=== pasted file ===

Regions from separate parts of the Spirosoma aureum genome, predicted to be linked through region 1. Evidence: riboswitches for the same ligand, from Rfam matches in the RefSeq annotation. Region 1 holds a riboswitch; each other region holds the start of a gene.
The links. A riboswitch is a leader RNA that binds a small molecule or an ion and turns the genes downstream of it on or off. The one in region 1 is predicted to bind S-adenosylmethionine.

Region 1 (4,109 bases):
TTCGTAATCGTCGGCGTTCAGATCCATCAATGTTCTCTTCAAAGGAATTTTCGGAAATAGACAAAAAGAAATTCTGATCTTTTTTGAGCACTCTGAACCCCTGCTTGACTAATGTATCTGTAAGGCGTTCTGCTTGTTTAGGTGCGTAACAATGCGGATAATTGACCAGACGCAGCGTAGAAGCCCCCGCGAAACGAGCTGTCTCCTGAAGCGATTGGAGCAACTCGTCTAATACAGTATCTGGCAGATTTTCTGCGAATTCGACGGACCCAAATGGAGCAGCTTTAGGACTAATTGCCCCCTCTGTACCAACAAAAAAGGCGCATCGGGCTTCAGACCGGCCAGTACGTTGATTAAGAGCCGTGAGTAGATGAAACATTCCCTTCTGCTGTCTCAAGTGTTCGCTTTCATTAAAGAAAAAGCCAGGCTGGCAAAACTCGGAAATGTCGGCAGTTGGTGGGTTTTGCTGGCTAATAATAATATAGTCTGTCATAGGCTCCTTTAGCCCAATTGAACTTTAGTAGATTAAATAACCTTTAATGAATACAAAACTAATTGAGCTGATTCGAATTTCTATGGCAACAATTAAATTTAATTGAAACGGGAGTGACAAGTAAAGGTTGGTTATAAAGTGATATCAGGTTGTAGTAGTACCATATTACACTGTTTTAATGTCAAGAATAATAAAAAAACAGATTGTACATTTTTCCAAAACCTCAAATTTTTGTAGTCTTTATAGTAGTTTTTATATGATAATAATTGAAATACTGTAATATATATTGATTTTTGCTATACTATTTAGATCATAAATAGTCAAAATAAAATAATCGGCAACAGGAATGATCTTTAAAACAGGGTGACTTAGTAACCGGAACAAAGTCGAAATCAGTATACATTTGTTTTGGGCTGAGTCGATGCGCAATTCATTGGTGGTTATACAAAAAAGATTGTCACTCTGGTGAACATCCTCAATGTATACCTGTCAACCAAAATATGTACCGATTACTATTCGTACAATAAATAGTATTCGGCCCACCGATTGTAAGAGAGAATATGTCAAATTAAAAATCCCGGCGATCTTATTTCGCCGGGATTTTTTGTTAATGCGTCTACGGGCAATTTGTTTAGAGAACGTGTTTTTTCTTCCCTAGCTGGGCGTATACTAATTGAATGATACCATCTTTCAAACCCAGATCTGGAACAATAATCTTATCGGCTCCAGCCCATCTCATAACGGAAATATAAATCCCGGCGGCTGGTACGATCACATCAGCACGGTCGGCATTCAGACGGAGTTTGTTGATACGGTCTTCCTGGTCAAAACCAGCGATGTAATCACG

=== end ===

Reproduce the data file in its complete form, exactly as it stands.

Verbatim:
Regions from separate parts of the Spirosoma aureum genome, predicted to be linked through region 1. Evidence: riboswitches for the same ligand, from Rfam matches in the RefSeq annotation. Region 1 holds a riboswitch; each other region holds the start of a gene.
The links. A riboswitch is a leader RNA that binds a small molecule or an ion and turns the genes downstream of it on or off. The one in region 1 is predicted to bind S-adenosylmethionine.

Region 1 (4,109 bases):
TTCGTAATCGTCGGCGTTCAGATCCATCAATGTTCTCTTCAAAGGAATTTTCGGAAATAGACAAAAAGAAATTCTGATCTTTTTTGAGCACTCTGAACCCCTGCTTGACTAATGTATCTGTAAGGCGTTCTGCTTGTTTAGGTGCGTAACAATGCGGATAATTGACCAGACGCAGCGTAGAAGCCCCCGCGAAACGAGCTGTCTCCTGAAGCGATTGGAGCAACTCGTCTAATACAGTATCTGGCAGATTTTCTGCGAATTCGACGGACCCAAATGGAGCAGCTTTAGGACTAATTGCCCCCTCTGTACCAACAAAAAAGGCGCATCGGGCTTCAGACCGGCCAGTACGTTGATTAAGAGCCGTGAGTAGATGAAACATTCCCTTCTGCTGTCTCAAGTGTTCGCTTTCATTAAAGAAAAAGCCAGGCTGGCAAAACTCGGAAATGTCGGCAGTTGGTGGGTTTTGCTGGCTAATAATAATATAGTCTGTCATAGGCTCCTTTAGCCCAATTGAACTTTAGTAGATTAAATAACCTTTAATGAATACAAAACTAATTGAGCTGATTCGAATTTCTATGGCAACAATTAAATTTAATTGAAACGGGAGTGACAAGTAAAGGTTGGTTATAAAGTGATATCAGGTTGTAGTAGTACCATATTACACTGTTTTAATGTCAAGAATAATAAAAAAACAGATTGTACATTTTTCCAAAACCTCAAATTTTTGTAGTCTTTATAGTAGTTTTTATATGATAATAATTGAAATACTGTAATATATATTGATTTTTGCTATACTATTTAGATCATAAATAGTCAAAATAAAATAATCGGCAACAGGAATGATCTTTAAAACAGGGTGACTTAGTAACCGGAACAAAGTCGAAATCAGTATACATTTGTTTTGGGCTGAGTCGATGCGCAATTCATTGGTGGTTATACAAAAAAGATTGTCACTCTGGTGAACATCCTCAATGTATACCTGTCAACCAAAATATGTACCGATTACTATTCGTACAATAAATAGTATTCGGCCCACCGATTGTAAGAGAGAATATGTCAAATTAAAAATCCCGGCGATCTTATTTCGCCGGGATTTTTTGTTAATGCGTCTACGGGCAATTTGTTTAGAGAACGTGTTTTTTCTTCCCTAGCTGGGCGTATACTAATTGAATGATACCATCTTTCAAACCCAGATCTGGAACAATAATCTTATCGGCTCCAGCCCATCTCATAACGGAAATATAAATCCCGGCGGCTGGTACGATCACATCAGCACGGTCGGCATTCAGACGGAGTTTGTTGATACGGTCTTCCTGGTCAAAACCAGCGATGTAATCACG